Task Branch
In Chapter 18 of Software Configuration Management Patterns, Steve Berczuk and Brad Appleton describe the task branch as a way to isolate a long-lived development task from a current development task. Like the release line, the task branch is branched from the mainline. However, the purpose of the task branch is different from that of the release line. The task branch provides the isolation necessary to work on a task that would be potentially disruptive if it occurred in the mainline.

The task branch exists from the time work begins on the task until the task is completed. Changes made in the task branch may be merged to the mainline as work on the task progresses. Alternatively, the changes may not be merged until the task is completed. The length of the task and the stability of the code in the task branch dictate when it is appropriate to merge the changes to the mainline.

Like the release line, the task branch follows a late branching style because it is created at the time of a codeline conflict. In particular, the branch is created when a new task would conflict with development in the mainline.

The Stable Receiving-Line
The stable receiving-line is an alternative to using a release line with a mainline. The stable receiving-line is a mainline, i.e., it is a home codeline. However, the stable receiving-line is a home codeline in which no development takes place. Instead, the stable receiving-line exists solely to collect the changes that are made in a release codeline. A release codeline differs from the release line because the release codeline follows an early branching model. An early branching model means the release codeline is created before any codeline conflicts exists.

When using the stable receiving-line, a release codeline is branched from the mainline at the start of a new release. Development of the entire release takes place in the release codeline. Only stable changes are merged from the release codeline to the mainline. This means every point along the stable receiving-line corresponds to a snapshot from the release codeline that compiles and passes regression tests.

Implementing the Stable Receiving-Line
The stable receiving-line can be implemented using a software configuration management (SCM) tool that supports branching and merging of codelines. Ideally, the SCM tool supports project-oriented branching, meaning branching is viewed from the perspective of all the files that comprise a project or codeline.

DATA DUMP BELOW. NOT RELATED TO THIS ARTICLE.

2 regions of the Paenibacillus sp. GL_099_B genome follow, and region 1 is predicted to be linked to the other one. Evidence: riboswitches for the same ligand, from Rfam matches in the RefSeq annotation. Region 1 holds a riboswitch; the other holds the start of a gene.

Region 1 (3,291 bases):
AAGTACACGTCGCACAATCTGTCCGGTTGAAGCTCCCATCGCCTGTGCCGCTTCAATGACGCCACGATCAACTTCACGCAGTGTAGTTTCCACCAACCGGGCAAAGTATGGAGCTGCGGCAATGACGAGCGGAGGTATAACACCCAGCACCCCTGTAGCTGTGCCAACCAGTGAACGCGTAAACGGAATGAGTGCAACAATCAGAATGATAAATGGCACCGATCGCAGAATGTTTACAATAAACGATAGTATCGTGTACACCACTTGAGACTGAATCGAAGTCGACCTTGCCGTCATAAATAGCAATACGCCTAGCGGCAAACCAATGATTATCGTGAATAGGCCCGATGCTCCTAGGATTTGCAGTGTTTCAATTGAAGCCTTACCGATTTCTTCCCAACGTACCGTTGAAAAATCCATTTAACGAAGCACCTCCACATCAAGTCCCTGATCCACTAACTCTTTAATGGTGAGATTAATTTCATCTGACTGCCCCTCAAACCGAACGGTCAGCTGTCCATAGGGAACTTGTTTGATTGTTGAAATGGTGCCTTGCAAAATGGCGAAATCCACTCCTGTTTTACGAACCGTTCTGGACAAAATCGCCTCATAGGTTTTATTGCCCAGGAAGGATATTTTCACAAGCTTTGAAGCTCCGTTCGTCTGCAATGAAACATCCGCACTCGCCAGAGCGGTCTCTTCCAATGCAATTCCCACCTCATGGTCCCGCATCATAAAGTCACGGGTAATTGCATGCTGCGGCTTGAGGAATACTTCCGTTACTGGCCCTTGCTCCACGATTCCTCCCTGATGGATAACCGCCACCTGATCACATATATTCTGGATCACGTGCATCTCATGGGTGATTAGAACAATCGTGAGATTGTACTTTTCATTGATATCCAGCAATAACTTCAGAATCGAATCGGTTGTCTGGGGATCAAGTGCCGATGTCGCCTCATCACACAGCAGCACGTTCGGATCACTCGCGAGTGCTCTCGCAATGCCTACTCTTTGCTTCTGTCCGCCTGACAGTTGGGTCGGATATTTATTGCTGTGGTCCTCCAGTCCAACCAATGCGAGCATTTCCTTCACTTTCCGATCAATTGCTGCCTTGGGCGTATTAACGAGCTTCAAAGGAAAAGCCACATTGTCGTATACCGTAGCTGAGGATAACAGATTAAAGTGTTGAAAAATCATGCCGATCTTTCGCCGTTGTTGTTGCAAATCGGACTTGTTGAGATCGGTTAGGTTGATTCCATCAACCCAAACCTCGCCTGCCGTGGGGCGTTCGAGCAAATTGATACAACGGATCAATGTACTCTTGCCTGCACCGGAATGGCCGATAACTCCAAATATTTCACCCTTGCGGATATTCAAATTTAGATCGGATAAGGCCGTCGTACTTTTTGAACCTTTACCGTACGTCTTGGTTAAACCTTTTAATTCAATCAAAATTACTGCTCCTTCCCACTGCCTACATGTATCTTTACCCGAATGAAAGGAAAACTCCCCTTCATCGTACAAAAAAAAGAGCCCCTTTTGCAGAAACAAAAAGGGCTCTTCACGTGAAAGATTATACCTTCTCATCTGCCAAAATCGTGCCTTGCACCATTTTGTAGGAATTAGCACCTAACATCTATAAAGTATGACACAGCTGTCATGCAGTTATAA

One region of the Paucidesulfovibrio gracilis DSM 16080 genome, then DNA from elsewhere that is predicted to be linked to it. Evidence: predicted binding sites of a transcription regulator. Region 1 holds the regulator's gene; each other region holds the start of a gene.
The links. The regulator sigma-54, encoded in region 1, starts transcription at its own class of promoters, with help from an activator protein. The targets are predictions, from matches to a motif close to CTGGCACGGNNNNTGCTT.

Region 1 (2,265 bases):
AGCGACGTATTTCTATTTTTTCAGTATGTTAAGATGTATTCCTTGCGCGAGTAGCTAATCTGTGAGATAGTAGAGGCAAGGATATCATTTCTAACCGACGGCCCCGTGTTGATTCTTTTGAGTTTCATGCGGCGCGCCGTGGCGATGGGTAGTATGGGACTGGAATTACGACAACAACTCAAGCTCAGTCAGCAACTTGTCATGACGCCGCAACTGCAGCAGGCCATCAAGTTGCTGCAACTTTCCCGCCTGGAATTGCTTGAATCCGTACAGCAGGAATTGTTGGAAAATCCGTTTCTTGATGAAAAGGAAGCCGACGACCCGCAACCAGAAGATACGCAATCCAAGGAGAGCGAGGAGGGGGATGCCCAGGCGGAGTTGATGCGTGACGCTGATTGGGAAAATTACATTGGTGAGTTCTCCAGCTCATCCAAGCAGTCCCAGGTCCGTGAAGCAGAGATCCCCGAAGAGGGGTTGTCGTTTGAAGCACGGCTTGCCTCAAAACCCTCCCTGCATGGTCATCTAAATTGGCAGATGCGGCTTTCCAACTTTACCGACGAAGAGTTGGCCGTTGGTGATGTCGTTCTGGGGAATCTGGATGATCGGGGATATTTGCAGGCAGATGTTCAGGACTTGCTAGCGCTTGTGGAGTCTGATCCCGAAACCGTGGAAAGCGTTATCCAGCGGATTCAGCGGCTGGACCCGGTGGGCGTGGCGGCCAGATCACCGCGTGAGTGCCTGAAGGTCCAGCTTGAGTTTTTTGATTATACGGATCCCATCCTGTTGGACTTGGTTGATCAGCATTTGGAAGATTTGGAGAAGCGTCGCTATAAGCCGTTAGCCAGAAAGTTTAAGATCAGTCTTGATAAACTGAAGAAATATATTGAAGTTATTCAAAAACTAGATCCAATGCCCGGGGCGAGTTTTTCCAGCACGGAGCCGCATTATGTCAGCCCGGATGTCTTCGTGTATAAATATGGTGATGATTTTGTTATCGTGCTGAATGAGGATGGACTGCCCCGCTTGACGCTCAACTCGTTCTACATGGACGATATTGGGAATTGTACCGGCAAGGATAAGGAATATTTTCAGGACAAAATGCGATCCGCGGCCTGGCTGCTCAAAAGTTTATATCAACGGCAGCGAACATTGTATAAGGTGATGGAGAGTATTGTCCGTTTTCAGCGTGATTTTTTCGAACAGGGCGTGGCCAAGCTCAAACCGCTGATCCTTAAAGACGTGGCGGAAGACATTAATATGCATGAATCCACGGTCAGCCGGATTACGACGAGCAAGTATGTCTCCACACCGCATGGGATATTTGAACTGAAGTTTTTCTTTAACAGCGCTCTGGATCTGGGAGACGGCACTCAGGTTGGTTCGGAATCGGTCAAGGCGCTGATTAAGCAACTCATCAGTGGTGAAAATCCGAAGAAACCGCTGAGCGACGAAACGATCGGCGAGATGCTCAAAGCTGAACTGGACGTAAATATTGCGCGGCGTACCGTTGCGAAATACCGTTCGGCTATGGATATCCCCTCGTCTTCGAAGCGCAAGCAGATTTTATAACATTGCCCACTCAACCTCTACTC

When implementing the stable receiving-line in an SCM tool that supports project-oriented branching, the mainline can be the trunk of the SCM tool’s version tree. Each release codeline can be implemented by branching off the trunk. Changes made in a release codeline can be merged back to the trunk at stable points in the development of the release.

Over the last year, I implemented the stable receiving-line for a software project that needed to support parallel development. The project was using StarTeam, a popular SCM tool from Borland® that integrates version control with change management. Features of StarTeam make it relatively easy to implement the stable receiving-line. Before describing these features, it is important to understand the high-level architecture of StarTeam.

StarTeam is a process-enabled SCM tool that stores source code files and process items in a single server configuration.[1] The StarTeam server is organized into projects. A project consists of one or more views. Each view is a container for source code files and process items. A view is the construct used by StarTeam to implement a codeline and to support project-oriented branching. The initial view in a project is called the root view. The root view contains the trunk of the version tree.

To implement the stable-receiving line in StarTeam, I used the root view as the mainline. I used a view branched from the root view as the codeline for first release. I used another view branched from the root view as the codeline for the second release. Eventually, the project contained three views: the root view and two release views. The hierarchy of these views in the view tree is depicted in the figure below.